Resources

Benefits of higher educator to child ratios

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1 January 2016 marks the next national consistency milestone for educator to child ratios. While changes to ratios have been planned since the introduction of the National Quality Framework in 2012, the coming months are an important time for educators and providers to check if they are affected, and prepare for any changes.

This month, ACECQA’s We Hear You blog hears from Linda Davison, Coordinator at Clarendon Children’s Centre Co-operative in Melbourne on the benefits of higher ratios for children and educators. For more information on the 1 January 2016 ratio changes in your state and territory, visit ACECQA’s ratio page.

I have worked for Clarendon Children’s Centre Co-operative for almost 28 years. Originally a St Vincent de Paul property dating back to 1923, the building has been a community managed and Commonwealth funded child care centre since 1988.

Our partnerships in the local community have developed over the years and we are well-known for providing high quality early education and care in South Melbourne. The sense of community and belonging in the centre is extremely strong with many friendships formed between children, and families, that endure long after the children have left our care.

The centre has three playrooms catering for up to 40 children, aged from birth to five years, at any one time. We have always had a policy of operating at a higher educator to child ratio than required by regulations and our children benefit from having extra people on the team. Educators have increased capacity to focus on children’s learning, to break away from repetitive routine and to be active in sustained conversations. Disruption is also minimised for children when educators go on leave.

For educators, the tangible benefits of higher ratios are very clear, including more one-to-one and small-group time with children, reduced stress, more flexibility and more opportunities for professional development.

A less tangible benefit is the sense of recognition and respect it conveys for the professionalism of our educators. They are our greatest resource and most valuable asset. Improved ratios mean their working day is more balanced and they have increased opportunities to pursue their own professional learning and development.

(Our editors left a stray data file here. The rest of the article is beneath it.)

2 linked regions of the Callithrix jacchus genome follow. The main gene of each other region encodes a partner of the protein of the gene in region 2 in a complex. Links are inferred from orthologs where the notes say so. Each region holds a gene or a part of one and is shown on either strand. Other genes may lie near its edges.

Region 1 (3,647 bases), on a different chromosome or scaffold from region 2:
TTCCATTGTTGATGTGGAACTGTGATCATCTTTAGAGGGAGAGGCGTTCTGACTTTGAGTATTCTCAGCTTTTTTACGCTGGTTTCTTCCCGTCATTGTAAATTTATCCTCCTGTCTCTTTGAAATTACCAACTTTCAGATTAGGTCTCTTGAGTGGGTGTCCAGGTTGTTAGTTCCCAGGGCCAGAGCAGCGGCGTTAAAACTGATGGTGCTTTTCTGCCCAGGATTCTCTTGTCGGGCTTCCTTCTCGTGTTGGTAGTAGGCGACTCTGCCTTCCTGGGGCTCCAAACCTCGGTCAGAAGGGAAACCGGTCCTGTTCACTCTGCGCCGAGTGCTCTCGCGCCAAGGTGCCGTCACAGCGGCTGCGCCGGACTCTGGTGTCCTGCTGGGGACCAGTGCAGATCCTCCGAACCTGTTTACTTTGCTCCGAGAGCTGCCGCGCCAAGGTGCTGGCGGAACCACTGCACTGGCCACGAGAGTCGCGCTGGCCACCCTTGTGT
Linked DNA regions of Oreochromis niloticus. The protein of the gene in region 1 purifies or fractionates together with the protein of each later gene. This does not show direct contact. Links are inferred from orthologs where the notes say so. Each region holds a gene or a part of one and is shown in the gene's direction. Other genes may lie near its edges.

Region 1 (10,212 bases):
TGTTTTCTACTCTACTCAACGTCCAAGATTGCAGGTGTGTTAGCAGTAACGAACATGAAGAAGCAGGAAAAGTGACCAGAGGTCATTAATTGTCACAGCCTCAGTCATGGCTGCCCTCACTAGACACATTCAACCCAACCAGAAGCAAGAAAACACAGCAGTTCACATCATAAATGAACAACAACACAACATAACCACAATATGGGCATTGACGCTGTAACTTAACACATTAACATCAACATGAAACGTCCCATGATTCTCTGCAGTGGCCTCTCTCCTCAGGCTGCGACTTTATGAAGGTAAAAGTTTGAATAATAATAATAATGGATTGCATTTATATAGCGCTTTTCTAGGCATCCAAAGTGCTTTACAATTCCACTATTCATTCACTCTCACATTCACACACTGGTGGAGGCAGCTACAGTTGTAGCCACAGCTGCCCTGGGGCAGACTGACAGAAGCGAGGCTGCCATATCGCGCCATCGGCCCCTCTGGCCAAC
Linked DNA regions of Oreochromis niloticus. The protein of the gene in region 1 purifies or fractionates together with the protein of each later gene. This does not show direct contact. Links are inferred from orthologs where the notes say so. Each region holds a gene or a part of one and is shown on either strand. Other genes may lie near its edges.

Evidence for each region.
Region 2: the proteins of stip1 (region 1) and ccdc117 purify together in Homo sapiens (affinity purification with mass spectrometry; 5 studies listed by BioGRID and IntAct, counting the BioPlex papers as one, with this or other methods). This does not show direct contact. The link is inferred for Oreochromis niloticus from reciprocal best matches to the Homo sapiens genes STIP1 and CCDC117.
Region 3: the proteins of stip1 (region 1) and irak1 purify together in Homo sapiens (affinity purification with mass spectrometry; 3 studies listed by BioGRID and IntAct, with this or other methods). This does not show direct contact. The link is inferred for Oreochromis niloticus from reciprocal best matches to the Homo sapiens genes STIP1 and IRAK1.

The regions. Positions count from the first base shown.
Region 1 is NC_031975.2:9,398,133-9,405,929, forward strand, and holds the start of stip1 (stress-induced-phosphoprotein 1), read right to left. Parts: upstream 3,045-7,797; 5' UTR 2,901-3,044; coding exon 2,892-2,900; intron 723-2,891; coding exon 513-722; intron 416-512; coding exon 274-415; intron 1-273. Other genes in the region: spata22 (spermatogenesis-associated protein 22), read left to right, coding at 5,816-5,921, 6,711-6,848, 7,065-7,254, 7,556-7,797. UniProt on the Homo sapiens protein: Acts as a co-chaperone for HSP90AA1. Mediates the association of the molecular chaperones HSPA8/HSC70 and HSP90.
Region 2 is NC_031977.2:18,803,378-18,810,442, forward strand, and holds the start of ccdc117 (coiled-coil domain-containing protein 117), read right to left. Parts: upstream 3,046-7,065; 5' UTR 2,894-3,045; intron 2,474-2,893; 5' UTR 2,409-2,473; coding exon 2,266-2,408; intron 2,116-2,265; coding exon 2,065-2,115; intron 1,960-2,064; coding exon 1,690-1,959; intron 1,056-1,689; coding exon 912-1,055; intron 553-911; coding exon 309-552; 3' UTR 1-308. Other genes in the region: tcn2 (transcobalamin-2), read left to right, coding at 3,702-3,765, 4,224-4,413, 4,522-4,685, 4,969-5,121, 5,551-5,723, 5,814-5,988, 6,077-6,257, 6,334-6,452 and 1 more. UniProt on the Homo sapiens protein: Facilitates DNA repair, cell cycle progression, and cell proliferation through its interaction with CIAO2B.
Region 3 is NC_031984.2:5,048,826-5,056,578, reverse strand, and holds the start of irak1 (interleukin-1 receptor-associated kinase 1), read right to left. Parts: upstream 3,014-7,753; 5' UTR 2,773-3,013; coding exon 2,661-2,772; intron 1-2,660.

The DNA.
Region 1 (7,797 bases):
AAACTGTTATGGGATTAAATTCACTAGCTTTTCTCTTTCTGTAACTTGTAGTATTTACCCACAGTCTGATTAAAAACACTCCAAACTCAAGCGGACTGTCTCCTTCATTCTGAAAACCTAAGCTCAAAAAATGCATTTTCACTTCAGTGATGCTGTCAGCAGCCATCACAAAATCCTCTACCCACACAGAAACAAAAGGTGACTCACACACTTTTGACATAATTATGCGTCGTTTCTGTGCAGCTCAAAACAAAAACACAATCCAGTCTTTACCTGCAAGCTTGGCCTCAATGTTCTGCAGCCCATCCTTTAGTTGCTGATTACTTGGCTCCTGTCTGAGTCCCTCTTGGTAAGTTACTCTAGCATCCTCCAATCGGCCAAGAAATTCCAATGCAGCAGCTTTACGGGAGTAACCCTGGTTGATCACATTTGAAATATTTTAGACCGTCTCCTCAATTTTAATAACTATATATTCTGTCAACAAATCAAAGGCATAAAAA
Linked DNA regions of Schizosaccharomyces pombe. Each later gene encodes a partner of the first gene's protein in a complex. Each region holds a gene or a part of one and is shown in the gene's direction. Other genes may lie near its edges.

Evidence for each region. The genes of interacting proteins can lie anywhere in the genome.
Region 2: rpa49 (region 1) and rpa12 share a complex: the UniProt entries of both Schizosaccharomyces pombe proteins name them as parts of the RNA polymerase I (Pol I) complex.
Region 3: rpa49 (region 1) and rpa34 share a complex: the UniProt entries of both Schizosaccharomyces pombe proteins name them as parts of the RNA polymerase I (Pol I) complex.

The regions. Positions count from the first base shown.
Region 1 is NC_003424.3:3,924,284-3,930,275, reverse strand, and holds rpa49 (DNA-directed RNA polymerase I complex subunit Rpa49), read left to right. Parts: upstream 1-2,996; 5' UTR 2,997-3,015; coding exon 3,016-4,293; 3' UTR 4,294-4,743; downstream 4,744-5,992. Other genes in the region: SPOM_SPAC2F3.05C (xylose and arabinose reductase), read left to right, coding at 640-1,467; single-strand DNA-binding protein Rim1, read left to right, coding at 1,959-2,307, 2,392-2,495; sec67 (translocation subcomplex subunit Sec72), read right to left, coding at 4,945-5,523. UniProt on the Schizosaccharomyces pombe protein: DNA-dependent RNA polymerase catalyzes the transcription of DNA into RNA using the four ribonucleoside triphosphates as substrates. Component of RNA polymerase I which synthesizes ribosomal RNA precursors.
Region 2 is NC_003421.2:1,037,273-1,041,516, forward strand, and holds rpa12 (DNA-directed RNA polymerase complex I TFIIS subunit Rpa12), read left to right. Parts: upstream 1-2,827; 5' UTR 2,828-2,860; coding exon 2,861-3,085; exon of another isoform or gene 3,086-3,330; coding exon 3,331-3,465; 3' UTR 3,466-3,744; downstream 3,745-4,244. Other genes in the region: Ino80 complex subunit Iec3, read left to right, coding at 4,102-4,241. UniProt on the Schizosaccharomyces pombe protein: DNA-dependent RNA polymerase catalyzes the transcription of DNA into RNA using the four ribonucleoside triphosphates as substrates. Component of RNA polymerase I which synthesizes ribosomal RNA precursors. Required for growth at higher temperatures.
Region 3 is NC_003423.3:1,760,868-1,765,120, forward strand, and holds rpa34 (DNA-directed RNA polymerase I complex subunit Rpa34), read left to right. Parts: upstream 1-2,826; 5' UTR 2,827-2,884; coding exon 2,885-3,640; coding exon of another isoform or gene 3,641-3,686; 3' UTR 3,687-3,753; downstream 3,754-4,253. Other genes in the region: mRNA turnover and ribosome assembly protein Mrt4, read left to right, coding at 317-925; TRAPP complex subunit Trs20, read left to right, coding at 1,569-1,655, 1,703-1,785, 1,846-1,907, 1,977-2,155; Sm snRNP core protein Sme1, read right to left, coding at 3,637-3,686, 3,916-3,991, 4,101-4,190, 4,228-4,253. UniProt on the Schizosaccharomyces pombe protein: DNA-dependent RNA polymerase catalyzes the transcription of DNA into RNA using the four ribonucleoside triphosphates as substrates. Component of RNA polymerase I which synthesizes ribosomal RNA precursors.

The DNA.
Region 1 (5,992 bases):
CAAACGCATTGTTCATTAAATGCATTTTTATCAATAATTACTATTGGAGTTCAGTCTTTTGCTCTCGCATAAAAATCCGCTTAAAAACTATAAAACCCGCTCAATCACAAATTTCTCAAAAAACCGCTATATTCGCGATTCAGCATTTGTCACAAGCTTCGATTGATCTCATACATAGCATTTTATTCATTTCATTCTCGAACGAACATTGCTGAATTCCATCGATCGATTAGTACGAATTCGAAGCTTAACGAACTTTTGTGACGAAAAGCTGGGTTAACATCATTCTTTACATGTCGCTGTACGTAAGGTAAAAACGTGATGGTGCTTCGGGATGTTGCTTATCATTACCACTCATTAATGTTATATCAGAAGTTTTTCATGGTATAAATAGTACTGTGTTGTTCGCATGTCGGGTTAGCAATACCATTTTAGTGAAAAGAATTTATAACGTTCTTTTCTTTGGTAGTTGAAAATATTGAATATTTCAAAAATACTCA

We are committed to ongoing learning with close to 90 per cent of educators holding a diploma qualification or higher. Nearly all team members are actively engaged in further education, training and professional development. The result of this is a more stable educator team and greater continuity for our children.

We currently work above the ratio requirements so we won’t be affected by the upcoming ratio compliance timeframe of 1 January 2016. However, I believe providers will see the benefit in the long run with reduced turnover, higher educator engagement and flexibility to deal with ups and downs of centre life.

Establishing healthy lifestyle habits

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Amanda Lockeridge, State Program Manager for Munch & Move at NSW Health, writes about the importance of healthy eating and physical activity for young children. 

One in four Australian children are overweight or obese. Causes of obesity in children include unhealthy food choices and lack of physical activity.

We know that good nutrition and physical activity for young children are vital to support healthy growth and development, to prevent illness and to provide the energy children need to power through their day. It is also important to lay the foundation for a healthy and active lifestyle from a young age.